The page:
AA leader says group is ‘monitoring’ Myanmar military as fears of renewed conflict grow

The Arakan Army (AA) is “monitoring” the activities of the Myanmar military amid concerns about the stability of a ceasefire in Rakhine State, according to the group’s leader.

In an interview with the US-based media outlet Arakkha on Sunday, the AA’s military chief, General Twan Mrat Naing, said that the regime appears to be reacting to moves by the armed group and its political wing, the United League of Arakan (ULA), to establish its own judiciary and other administrative functions in the state.

“From our point of view, we are doing what we should do. Without understanding this, the junta’s army is intensifying its activities and posing threats, so we are carefully monitoring their activities,” he said.

The ULA/AA, which announced earlier this month that it would begin adjudicating legal cases submitted by members of the public, has increased its influence in Rakhine State substantially since entering into a ceasefire with the military late last year.

In response, the junta has moved to reassert its control by imposing new restrictions on the pretext of containing the spread of Covid-19, after the ULA/AA issued stay-at-home orders of its own in late July.

More concerning, however, have been the regime’s moves to strengthen its forces in the northern part of the state since the second week of August, which have raised fears among local civilians of a return to open hostilities.

Since the coup in February, Rakhine State has seen little of the unrest that has gripped most of the rest of the country. This has given rise to speculation that the AA has been working with the regime to discourage anti-coup activities in the state.

Twan Mrat Naing insisted, however, that the AA is not collaborating in any way with the junta: “To this day, we and the military council have not made any political commitment other than a temporary ceasefire,” he said.

“They released some of our people and we released some of theirs, because both sides thought it would be good for trust-building,” he added, noting that some members of the group remain in the regime’s custody.

Fierce clashes between the AA and the Myanmar military that began in late 2018 continued for nearly two years, until a ceasefire agreement was suddenly reached shortly before last year’s election in November. 

In March, the regime removed the AA from its list of terrorist organizations operating in the country, further normalizing relations between the two sides.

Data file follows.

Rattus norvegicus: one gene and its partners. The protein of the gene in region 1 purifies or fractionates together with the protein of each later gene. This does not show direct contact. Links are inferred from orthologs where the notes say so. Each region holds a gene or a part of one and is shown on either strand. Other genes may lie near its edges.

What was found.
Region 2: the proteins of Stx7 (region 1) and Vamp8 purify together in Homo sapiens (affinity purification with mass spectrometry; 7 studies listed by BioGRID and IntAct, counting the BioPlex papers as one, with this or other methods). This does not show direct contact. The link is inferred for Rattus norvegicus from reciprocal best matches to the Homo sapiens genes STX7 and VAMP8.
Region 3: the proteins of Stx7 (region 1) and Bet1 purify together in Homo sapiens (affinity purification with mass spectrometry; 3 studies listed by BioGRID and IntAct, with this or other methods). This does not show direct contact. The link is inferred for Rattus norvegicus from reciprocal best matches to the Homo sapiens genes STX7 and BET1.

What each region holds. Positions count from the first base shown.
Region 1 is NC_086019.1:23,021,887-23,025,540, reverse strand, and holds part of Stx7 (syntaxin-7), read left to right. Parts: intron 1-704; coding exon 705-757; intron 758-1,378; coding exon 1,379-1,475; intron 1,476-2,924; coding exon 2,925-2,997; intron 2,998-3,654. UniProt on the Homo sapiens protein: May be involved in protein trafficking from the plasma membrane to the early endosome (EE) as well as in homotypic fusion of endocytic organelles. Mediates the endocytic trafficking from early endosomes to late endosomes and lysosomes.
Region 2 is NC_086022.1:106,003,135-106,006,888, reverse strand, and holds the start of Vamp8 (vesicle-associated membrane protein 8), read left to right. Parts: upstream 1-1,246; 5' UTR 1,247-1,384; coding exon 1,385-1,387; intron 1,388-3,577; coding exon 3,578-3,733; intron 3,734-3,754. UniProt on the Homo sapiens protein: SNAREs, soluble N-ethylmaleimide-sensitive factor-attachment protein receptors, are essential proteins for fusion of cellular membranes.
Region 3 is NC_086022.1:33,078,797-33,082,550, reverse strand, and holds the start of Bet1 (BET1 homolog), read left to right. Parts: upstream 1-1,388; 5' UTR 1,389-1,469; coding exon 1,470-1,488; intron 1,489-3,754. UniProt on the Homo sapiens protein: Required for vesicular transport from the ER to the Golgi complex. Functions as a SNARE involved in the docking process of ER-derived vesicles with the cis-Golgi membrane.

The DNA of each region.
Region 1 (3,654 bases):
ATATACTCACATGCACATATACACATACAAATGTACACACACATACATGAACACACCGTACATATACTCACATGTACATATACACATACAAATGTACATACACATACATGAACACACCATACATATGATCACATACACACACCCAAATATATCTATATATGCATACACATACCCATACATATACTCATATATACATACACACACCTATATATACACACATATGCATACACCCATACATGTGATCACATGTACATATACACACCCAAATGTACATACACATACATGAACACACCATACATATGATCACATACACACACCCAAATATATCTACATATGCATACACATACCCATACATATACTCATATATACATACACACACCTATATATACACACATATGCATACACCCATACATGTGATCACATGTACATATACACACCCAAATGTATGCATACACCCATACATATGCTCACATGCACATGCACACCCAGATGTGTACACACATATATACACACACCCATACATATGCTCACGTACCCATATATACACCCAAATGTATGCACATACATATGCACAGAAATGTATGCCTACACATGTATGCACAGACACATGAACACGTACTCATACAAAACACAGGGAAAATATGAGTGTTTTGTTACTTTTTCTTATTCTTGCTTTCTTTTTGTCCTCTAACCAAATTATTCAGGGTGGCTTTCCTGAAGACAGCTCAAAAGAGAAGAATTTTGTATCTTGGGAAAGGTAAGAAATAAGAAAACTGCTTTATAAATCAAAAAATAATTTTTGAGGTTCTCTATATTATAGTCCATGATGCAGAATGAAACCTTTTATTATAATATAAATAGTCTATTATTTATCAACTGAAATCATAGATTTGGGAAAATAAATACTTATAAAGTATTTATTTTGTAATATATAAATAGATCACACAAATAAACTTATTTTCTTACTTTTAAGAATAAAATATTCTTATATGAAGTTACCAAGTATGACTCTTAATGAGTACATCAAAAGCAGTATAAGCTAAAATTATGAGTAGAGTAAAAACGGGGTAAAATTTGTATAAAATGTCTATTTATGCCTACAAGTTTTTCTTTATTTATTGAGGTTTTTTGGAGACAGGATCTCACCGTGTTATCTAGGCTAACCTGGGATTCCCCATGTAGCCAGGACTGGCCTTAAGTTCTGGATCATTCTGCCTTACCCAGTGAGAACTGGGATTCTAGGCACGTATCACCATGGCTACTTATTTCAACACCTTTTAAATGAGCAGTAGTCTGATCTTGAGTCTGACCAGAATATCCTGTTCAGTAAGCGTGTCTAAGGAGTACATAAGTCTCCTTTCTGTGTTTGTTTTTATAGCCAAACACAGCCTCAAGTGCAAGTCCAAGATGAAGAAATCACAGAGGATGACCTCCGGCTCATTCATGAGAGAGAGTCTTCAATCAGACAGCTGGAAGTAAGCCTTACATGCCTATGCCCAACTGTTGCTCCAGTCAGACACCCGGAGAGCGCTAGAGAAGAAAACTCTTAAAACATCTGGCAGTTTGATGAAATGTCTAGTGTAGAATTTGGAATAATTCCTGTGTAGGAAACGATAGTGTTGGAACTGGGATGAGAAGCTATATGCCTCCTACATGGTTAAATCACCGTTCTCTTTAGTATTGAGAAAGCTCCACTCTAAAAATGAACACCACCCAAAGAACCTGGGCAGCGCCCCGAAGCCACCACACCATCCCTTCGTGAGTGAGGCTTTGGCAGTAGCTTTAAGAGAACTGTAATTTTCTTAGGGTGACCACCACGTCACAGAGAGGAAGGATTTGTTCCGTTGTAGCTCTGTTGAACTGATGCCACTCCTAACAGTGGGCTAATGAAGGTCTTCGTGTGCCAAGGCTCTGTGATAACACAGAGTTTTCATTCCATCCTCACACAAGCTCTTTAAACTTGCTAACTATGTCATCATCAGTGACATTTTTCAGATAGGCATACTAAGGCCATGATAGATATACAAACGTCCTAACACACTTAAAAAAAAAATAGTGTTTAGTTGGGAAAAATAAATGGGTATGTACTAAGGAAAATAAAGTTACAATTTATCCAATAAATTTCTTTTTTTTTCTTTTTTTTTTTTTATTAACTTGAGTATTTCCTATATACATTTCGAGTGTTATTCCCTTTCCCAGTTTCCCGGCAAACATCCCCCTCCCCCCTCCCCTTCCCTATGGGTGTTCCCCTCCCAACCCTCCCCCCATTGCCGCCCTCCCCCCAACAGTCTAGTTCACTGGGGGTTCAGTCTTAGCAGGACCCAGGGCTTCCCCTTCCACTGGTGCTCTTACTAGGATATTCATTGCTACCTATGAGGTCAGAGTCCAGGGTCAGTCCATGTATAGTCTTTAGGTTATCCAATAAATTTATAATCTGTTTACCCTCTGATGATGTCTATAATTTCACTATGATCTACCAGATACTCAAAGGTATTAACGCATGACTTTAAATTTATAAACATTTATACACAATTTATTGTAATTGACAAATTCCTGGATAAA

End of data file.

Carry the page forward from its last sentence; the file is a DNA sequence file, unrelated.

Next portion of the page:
Twan Mrat Naing said that while the Rakhine people share many of the same aspirations as others in the country, they also have their own distinct goals.

“Just because there is a common enemy, one cannot be taken for granted as a friend. The many painful lessons and experiences we have gone through prove that it is just impossible,” he said.

While the AA is prepared to adjust its strategies as necessary, it remains committed to policies that will best serve the interests of the Rakhine people, he said.

There will be no compromise on the prime goal, which is to regain Arakanese sovereignty, he added.

Meanwhile, he said, the AA has ordered its troops not to clash with the junta’s army to avoid adding to the hardships of civilians already suffering due to the pandemic and displacement during the rainy season.

At present, the AA does not occupy any of the towns or cities in Rakhine State, but it has been able to increase its influence in these areas, and “the revolutionary process is 75% complete,” said Twan Mrat Naing.

He also said the group is committed to providing equal protection for all races and religions, including the Muslim community, which is the second largest in Rakhine State. He added that the ULA/AA has arranged for Muslims to join its administration and police force.

Despite declaring a unilateral ceasefire for the months of August and September, the regime continues to clash with both ethnic armed groups and local anti-coup resistance fighters in Sagaing Region and Kachin, Shan, Kayah, Kayin, and Chin states.

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